CF: There are a few steps we have to look at like: Are you profitable in a given year forgetting about losses of the past? Can you break even? Have you accumulated a point of break even from all that happened before?

EBA: That’s a very corporate way of looking at it, but mountain biking is all about “let’s just ride up the mountain,” and big companies can be seen as not listening to their end consumer.
CF: That will never change. This is a perception, and once you are corporate and have a certain market share, you typically address the core of the market. You try to identify where you can be profitable, and for that you need a certain volume. If you attack only niche segments with no volume, it will be a challenge for that company.

EBA: So a company like Bosch has some very influential political power in an economy. How much lobbying behind the bicycle world does Bosch do? Do you meet with politicians and show them what an e-bike is all about?
CF: Absolutely, we do two things. When we came to Eurobike, many manufacturers, dealers and other people were afraid. Now these automakers are coming and it will be slow and expensive. We had to turn this image around. We made clear we are a reliable partner, and if we promise, we deliver. In this segment we have innovative power, and our engineers know what they are doing. We have already the structure from an automotive perspective our lobby processes in place, and we know how to do it and to get people onside.
The person who started this part of the business still helps us on this. He has the right experience, right age and work experience to talk to a politician and be taken seriously when he goes to Berlin. We get involved in the right bicycle manufacturing associations, we help and support the bicycle industry, lobby strategy, key messages to politicians and also helping wherever we can. When we meet at a high level with governments, they know we do cars, motorbikes and now the bicycle.

Test slave bike fitted with the Bosch Integrated battery. Notice the slimmer profile. Bosch’s new ABS is coming together.

EBA: So how important has the bicycle become in the world of transport policy in governments?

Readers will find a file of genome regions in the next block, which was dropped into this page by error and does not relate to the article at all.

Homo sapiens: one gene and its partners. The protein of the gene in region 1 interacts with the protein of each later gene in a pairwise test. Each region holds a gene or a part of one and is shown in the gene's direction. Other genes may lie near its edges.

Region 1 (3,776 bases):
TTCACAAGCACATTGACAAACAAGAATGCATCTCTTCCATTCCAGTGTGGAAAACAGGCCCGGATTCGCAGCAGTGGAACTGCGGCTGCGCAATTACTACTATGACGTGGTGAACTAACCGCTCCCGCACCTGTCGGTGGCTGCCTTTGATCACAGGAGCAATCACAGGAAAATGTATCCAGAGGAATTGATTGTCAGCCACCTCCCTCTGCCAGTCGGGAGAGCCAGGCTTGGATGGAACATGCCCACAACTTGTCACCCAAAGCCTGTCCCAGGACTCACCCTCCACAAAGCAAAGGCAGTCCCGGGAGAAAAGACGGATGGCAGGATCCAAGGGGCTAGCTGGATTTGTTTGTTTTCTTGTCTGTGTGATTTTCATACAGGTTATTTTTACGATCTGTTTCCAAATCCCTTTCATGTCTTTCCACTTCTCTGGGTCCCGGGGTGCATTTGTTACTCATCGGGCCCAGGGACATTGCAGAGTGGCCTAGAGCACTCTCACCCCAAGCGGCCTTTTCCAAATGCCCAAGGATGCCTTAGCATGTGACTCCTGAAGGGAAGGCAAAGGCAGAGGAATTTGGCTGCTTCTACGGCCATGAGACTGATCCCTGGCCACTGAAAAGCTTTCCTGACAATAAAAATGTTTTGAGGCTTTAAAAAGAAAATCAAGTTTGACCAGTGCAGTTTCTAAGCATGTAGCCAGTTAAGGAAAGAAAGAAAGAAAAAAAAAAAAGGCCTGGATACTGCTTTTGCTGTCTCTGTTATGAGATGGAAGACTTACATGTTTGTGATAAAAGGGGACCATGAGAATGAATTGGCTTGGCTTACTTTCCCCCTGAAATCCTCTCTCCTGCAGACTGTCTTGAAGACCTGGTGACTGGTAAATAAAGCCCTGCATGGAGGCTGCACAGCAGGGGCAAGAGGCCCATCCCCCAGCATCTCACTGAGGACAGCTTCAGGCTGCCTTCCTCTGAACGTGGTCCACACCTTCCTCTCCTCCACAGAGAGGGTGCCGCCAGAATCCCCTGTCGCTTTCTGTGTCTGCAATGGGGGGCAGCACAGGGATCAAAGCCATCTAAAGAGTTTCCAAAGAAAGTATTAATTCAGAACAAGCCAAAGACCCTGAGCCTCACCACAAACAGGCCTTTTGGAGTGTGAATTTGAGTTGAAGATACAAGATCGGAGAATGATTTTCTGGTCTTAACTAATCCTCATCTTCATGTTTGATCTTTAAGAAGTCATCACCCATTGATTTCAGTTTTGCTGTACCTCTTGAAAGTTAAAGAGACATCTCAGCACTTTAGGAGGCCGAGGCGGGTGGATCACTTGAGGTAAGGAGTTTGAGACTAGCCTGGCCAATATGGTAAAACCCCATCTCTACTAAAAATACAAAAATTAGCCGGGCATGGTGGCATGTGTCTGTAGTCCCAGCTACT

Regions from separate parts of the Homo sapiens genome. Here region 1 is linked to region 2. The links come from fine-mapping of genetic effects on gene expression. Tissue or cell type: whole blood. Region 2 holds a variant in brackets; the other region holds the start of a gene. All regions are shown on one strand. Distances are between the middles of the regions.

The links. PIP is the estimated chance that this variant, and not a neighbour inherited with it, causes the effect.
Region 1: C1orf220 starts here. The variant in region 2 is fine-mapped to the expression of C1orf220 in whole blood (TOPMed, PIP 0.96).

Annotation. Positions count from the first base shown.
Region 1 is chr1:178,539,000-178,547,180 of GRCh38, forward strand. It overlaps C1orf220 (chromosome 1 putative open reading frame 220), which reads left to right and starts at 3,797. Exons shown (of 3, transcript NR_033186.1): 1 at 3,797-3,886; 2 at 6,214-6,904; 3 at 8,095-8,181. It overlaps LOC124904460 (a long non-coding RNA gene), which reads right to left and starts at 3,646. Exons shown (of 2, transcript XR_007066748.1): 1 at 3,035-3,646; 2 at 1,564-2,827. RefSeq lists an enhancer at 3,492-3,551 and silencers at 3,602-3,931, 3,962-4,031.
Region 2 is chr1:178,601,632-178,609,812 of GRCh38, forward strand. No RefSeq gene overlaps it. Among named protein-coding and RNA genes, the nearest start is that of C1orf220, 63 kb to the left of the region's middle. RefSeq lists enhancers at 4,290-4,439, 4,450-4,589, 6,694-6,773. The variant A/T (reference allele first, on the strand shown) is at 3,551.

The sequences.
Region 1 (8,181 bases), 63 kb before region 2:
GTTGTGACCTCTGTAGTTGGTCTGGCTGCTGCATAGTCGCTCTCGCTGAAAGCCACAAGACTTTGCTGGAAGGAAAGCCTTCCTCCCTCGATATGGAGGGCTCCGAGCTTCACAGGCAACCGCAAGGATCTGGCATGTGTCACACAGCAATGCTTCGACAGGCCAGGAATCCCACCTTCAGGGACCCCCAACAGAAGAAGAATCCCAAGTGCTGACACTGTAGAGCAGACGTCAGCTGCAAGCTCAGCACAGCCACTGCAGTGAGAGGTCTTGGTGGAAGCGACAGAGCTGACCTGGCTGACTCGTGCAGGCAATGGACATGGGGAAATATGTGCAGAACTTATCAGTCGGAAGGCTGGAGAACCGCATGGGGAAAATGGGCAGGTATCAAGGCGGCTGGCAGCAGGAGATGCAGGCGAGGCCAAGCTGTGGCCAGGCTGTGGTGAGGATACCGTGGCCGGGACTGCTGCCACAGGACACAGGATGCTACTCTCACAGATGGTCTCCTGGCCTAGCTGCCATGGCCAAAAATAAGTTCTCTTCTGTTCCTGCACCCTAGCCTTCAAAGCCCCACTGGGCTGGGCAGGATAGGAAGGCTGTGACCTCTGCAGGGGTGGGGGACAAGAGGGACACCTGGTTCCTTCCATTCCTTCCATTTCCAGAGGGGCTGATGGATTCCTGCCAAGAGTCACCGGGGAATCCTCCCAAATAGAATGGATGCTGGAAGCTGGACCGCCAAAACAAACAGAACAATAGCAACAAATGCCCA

CF: At the end of the 19th century the bicycle was the most important mode of transportation in Europe to bring people from the countryside to the city to work in factories. They were more affordable than horses. Europe then had hundreds of bicycle manufacturers, because in every small town you had someone who could make a frame, a wheel or assemble a bike. Then came the invention of the car, so with motorbikes and cars, it was then cooler to twist your throttle than push a pedal and ride a bike.
Now 100 years later we have traffic jams, congestion and emissions. Now there is a renaissance of the bicycle, which is being driven particularly by e-bikes currently, and people see it as active, and the bike system takes away the hard part. For some countries, though, cars are a status symbol; if you cycle, for example, in China, you are seen as poor. Different places need the time to discover that traffic congestion with cars is not really the right way to go, then they will be back to cycling again.

EBA: How long before e-bikes are as cheap as a bicycle or cheaper than a second-hand scooter? Will they become ubiquitous?
CF: I would say as long as the bicycle industry is a little bit like fashion and there is a fashion hype every year, and the industry invests in something new, this is very costly. Product life cycles need to become much longer, and that means that adding a battery and motor to a bicycle will always be more expensive. If you take high-production volume and reduce the speed of innovation, then you have more economy of scale so numbers will go up and prices less.

EBA: Do you think electric mountain bikes will take over?
CF: It won’t take over fully, but they will take over a portion—a very important portion—of the ability we discovered over time of the enjoyment of riding uphill and over time we improved how our systems provide the power with the introduction of the CX motors. We enjoy what we do, and by bringing new products to the market, we hope people enjoy it as well. My job is to bridge the business and sport side of bike business for Bosch.

EBA: What do you think of market competition?
CF: It’s good. Our founder at Bosch once said that the worst thing that can happen to a business is not have any competition, because people would not feel the need to innovate and develop. It keeps everyone dynamic, and customers want to have a choice. We want to be the market leader and enjoy competition.